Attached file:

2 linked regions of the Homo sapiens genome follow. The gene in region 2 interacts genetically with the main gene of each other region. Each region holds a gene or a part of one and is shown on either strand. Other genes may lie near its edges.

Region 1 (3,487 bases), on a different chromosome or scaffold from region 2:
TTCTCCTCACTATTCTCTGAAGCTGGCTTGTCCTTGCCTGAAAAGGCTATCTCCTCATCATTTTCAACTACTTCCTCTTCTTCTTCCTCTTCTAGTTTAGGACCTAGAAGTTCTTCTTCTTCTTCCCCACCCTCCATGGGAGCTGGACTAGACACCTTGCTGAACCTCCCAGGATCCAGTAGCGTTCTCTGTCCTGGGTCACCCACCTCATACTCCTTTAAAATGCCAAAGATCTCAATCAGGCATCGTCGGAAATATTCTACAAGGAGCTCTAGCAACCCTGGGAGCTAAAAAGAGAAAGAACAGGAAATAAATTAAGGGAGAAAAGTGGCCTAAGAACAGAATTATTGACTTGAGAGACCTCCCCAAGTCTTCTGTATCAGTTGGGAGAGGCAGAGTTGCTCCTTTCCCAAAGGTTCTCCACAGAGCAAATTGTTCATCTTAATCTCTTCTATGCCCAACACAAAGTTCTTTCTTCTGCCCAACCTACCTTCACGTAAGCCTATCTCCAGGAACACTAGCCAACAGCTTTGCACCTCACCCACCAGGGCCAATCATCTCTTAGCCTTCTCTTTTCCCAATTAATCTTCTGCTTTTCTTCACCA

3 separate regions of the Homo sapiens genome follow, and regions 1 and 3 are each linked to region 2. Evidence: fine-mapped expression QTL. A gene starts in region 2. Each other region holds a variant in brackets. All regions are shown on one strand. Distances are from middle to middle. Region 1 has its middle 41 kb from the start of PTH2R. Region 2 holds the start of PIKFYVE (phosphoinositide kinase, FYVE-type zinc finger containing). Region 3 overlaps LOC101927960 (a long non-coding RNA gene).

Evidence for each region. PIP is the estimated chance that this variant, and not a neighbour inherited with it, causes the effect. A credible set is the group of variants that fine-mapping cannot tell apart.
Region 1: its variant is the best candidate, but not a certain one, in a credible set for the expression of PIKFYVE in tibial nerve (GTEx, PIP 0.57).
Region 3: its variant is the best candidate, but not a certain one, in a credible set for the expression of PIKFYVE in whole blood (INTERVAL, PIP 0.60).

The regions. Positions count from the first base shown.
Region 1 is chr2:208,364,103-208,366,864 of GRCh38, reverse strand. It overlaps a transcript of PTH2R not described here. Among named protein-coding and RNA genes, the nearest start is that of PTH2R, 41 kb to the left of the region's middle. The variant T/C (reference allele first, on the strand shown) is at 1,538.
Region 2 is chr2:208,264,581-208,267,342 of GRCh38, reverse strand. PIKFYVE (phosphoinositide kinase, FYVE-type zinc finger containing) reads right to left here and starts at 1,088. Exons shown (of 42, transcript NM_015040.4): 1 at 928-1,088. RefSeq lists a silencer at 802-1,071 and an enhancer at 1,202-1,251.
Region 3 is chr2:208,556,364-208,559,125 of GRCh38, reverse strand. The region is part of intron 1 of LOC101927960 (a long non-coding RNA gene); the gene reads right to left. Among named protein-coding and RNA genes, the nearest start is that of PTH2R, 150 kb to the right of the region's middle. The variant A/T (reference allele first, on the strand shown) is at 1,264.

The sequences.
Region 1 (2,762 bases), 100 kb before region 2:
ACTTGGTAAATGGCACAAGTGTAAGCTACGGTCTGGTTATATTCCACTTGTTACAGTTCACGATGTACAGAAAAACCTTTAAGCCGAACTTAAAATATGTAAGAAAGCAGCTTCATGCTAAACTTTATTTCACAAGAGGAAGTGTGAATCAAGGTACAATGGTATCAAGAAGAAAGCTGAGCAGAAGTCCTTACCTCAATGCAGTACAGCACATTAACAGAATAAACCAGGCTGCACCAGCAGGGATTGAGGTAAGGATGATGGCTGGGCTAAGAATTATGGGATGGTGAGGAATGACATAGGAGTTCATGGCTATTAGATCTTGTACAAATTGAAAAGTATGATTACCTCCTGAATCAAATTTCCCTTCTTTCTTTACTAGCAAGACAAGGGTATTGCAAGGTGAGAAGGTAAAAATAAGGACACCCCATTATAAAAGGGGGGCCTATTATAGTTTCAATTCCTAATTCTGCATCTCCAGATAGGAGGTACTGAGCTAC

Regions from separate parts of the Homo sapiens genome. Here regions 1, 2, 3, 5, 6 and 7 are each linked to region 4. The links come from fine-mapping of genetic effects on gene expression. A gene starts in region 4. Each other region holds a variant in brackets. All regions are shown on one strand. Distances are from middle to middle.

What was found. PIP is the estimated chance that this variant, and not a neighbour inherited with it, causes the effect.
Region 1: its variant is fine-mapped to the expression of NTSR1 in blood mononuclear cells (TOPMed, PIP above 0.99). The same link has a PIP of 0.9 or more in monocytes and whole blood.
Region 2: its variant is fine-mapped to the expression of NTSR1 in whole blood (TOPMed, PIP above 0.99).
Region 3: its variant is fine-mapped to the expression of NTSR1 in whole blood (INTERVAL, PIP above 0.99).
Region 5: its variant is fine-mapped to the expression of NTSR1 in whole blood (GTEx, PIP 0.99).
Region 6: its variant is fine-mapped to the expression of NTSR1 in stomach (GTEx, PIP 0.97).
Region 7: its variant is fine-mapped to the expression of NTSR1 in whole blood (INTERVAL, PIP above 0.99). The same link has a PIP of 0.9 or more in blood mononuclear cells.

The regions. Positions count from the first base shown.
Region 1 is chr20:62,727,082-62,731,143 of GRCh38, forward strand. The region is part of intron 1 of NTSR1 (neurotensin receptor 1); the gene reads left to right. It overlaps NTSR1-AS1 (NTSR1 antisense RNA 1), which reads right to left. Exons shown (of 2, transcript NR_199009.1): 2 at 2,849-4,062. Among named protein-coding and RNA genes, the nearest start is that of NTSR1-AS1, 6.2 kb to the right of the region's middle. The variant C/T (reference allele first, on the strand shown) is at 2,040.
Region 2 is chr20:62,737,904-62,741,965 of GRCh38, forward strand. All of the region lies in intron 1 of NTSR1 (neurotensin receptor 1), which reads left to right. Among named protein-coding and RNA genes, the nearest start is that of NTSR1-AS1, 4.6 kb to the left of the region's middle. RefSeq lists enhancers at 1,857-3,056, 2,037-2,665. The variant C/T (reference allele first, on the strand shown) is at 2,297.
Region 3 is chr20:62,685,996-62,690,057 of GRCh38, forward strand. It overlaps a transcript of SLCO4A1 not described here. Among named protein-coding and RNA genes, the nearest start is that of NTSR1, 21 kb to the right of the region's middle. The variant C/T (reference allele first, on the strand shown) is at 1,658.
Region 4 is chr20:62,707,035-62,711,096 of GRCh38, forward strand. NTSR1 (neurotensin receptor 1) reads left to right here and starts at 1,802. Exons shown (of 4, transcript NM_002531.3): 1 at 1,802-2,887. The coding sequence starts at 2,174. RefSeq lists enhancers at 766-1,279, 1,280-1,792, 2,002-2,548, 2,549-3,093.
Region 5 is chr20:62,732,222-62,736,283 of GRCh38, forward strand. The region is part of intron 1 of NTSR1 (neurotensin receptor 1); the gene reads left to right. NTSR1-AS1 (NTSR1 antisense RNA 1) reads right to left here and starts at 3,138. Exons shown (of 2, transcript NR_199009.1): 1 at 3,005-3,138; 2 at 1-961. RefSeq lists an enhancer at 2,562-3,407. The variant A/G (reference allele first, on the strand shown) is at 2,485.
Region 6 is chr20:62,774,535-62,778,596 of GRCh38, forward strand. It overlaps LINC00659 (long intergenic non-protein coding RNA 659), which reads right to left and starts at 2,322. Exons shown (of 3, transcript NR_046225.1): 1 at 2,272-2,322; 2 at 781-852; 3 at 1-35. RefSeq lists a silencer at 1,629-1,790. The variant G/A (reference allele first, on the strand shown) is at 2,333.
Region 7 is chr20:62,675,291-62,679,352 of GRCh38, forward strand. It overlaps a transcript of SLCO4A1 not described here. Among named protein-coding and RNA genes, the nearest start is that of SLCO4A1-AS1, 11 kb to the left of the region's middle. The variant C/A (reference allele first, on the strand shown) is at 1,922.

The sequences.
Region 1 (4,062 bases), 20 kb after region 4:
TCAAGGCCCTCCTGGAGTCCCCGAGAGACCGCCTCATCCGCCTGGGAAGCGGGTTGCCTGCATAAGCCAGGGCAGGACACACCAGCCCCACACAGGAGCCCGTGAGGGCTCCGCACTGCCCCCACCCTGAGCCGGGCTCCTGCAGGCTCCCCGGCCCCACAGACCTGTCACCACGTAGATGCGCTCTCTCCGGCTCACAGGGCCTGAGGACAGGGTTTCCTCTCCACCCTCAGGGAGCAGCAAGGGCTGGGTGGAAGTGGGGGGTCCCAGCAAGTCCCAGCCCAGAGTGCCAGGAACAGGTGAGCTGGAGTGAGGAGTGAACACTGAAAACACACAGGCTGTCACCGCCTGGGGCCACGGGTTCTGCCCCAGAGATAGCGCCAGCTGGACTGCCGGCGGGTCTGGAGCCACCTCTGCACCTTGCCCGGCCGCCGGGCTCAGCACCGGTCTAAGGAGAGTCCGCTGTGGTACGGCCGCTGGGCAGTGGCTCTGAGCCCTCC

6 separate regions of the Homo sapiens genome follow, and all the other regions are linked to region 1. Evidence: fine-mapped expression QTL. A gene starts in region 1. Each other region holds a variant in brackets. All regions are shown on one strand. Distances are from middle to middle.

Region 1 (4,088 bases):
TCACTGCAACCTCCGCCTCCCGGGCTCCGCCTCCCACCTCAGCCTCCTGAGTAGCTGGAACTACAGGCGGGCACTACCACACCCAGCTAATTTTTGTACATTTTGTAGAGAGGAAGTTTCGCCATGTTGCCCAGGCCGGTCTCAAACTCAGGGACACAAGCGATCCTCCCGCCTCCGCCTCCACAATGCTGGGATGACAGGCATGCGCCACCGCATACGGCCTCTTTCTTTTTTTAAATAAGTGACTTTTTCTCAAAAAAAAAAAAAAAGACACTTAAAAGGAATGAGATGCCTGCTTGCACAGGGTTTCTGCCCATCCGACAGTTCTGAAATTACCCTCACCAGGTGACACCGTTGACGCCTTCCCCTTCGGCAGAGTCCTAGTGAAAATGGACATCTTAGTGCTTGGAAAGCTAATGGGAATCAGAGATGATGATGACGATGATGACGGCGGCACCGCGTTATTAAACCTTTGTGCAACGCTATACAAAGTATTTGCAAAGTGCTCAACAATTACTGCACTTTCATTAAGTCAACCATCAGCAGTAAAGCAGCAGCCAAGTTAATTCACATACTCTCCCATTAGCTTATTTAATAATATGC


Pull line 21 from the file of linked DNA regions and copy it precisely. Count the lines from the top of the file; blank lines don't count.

Region 6: its variant is fine-mapped to the expression of NTSR1 in stomach (GTEx, PIP 0.97).